When talking about artistic video games, indies are usually the titles that lead the way and provide the most innovative and boldest ideas. In recent years and months we've had games like Gorogoa, The Gardens Between, and plenty more to prove that games can do unique things to bring us not only visual delights but emotional tales as well, and now Nomada Studio is here to add another one to the list - GRIS.
Nomada Studio has said that GRIS as a word means a few things, but most obviously it's the colour grey in Spanish, as the studio is based in Barcelona. After all, during the game's opening we're plunged into a world of black, white, and grey, and it's only by progressing through the three- to four-hour experience that you eventually restore colour to the world.
This is where the 'art' side of things shines brightest because going from a monochromatic world - albeit still with its own merits and style - to a more colourful one is incredibly poignant. The game adds these new tones like a watercolour paint effect, as you can see below, and more come into the mix to make the environments feel more alive as you explore further. You start with red, but soon green and blue come on board, fleshing the world out just as a sketch becomes a fully-fledged piece of artwork.
It'd be remiss to insist that this play on colours is the only thing that makes GRIS look good. There's a lot going on here, but the sharp and angular shapes in this platformer make everything distinct and easy to navigate, as well as visually striking. From the crumbled ruins of old buildings to lofty hallways propped up by grand pillars; it all looks crisp, like designs pulled straight from an architect's notebook.
Scale is important for GRIS to work as well. Without spoiling the story too much, you're meant to feel small in this world as the story starts unfolding, and camerawork achieves this. You may be crossing a bridge or ascending into the sky when suddenly the camera backs off and you're left as this small speck on the screen. In the same way, the camera also closes in when needed - perhaps when you're meeting a friend who can help you out.
Now that we're done gawping at the wonderful world that Nomada Studio has laid out for us, we should probably talk about how GRIS performs as a game rather than as a piece of artwork. The experience is a 2D platformer, but it's not just about moving on a horizontal axis; there's plenty of verticality at play. What's more is that the game finely balances signposting without feeling like you're only walking down a prescribed route, so you'll never find yourself stuck at any point.
There's a lot of running and jumping over platforms, but GRIS adds some different abilities to the melting pot too. The first that you get lets you transform your floating dress into a solid block that can destroy fragile stone, allowing new ways to explore the world and access new areas, but then further on you get the addition of double jump, the ability to swim, and one that we won't mention right at the end (even though it's by far the highlight). All of this is confined to the few face buttons on the controller too, which for us was on Switch.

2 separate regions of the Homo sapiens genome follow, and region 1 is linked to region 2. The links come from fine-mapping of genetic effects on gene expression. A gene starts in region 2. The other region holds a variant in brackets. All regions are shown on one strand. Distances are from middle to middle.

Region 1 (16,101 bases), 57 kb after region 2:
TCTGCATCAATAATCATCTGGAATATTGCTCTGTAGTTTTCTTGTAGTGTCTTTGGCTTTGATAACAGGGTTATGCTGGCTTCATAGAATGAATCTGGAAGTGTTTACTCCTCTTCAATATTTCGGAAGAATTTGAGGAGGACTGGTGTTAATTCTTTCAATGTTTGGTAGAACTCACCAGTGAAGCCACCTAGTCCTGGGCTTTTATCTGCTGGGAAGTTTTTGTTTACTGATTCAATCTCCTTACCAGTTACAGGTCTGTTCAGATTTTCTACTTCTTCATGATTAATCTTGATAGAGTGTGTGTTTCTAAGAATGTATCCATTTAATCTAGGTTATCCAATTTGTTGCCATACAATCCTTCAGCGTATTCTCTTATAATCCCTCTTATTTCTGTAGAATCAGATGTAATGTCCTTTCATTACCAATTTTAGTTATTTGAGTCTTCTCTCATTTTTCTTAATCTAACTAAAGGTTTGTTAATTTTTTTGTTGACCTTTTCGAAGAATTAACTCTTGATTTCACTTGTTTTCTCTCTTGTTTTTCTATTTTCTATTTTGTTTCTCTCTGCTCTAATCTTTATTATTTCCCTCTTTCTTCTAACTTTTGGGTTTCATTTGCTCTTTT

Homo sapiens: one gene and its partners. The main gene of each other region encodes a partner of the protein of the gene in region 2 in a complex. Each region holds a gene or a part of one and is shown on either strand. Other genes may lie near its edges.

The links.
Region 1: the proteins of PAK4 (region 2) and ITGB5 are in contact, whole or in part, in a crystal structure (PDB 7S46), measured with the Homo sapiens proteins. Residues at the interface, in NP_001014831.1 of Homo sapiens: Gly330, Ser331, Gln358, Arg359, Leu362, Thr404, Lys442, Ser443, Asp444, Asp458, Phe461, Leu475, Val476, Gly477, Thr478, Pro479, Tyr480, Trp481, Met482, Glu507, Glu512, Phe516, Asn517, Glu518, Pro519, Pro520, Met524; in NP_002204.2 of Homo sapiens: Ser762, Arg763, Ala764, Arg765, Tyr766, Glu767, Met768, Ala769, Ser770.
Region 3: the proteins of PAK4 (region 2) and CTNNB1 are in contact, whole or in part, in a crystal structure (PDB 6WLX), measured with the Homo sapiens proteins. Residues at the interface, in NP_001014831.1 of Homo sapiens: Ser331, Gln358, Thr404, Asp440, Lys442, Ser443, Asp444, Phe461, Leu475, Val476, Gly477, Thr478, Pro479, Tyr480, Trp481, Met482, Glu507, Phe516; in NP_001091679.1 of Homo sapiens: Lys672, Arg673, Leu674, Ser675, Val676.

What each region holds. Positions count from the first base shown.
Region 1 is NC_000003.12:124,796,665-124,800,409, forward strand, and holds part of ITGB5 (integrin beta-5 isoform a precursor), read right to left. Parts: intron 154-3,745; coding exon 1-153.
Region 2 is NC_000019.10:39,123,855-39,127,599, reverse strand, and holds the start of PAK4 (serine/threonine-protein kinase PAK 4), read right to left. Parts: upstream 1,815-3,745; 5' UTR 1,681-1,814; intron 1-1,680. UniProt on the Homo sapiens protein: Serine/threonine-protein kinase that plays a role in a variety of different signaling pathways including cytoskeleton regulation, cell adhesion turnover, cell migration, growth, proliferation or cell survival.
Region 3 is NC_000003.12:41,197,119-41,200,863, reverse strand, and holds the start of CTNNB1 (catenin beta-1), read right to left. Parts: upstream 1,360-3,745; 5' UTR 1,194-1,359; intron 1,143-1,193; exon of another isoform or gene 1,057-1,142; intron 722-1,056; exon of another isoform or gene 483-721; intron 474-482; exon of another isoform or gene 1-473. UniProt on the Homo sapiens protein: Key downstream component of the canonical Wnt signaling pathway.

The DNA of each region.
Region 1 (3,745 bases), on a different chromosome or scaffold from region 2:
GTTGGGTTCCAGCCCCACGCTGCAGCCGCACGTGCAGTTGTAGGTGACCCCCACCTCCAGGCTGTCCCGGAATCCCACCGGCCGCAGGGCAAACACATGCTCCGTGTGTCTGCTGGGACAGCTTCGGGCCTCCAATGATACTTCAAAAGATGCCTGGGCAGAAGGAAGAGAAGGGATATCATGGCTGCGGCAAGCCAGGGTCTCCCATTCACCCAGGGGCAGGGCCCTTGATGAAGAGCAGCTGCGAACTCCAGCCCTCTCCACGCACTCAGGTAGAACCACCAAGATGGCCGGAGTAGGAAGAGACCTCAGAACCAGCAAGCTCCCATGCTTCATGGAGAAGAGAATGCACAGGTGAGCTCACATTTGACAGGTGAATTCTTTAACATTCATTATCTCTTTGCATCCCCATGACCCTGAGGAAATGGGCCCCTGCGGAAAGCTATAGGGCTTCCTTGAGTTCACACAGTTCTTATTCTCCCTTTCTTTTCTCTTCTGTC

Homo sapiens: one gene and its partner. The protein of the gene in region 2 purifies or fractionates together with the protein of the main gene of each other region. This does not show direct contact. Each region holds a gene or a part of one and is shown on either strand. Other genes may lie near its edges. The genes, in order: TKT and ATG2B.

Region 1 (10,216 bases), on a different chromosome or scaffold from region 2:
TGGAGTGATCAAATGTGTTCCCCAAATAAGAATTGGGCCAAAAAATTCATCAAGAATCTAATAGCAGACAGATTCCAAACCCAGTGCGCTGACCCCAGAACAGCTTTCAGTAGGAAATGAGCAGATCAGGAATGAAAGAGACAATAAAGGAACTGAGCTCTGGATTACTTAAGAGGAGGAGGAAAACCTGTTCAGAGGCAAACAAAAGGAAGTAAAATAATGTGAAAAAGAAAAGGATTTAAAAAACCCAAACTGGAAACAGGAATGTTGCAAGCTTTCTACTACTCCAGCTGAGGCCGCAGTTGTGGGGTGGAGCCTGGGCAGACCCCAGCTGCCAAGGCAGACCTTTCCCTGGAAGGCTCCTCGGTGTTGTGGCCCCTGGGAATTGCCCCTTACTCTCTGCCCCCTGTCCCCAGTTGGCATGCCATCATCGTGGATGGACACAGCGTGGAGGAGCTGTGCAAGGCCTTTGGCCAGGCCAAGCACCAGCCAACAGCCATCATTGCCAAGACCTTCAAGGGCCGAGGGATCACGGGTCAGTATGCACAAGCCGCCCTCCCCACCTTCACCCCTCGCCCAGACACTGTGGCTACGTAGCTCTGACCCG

You'll also be interacting with the world as you go. Butterflies, for example, eventually grant you the ability for a super jump by using their power, but other elements will be useful for your journey to restore colour too. The world is always changing, and you may be surprised to see what new features are introduced as Gris gets further into her quest, changing the way you perceive what's possible.
As you wander through this world you might also notice the soundtrack, which works in unison with the plot and the visuals to add extra emotion to proceedings. As with a lot of games in the past the soft piano helps set the scene for some emotive moments, especially during the ending, but there are also moments that impressed such as when a red storm blows you away, with the music building into a thundering cacophony of noise. Like a silent film, the music adds the atmosphere for you and takes you away with it.
It might be for this reason, or for countless others that we can't say for fear of spoiling the excellent narrative, that GRIS left some of us in tears by the end. After all, it's not just beautiful to look at, but all the gears work to provide a very impactful product when examined as a whole, and special praise needs to go to the ending which - despite being a touch muddled - really ties things off with a lovely little bow.
If you like quaint indie games, emotional stories, unique methods of storytelling, or even just a nice game to look at, then GRIS is certainly one to try. In the short time it's with you it keeps layering on new ideas and images to sustain its momentum, and the mechanics, visuals, and audios all walk hand-in-hand together. Nomada Studio should be proud of what it has created; this is an experience that will stay with you long after the controller is put down.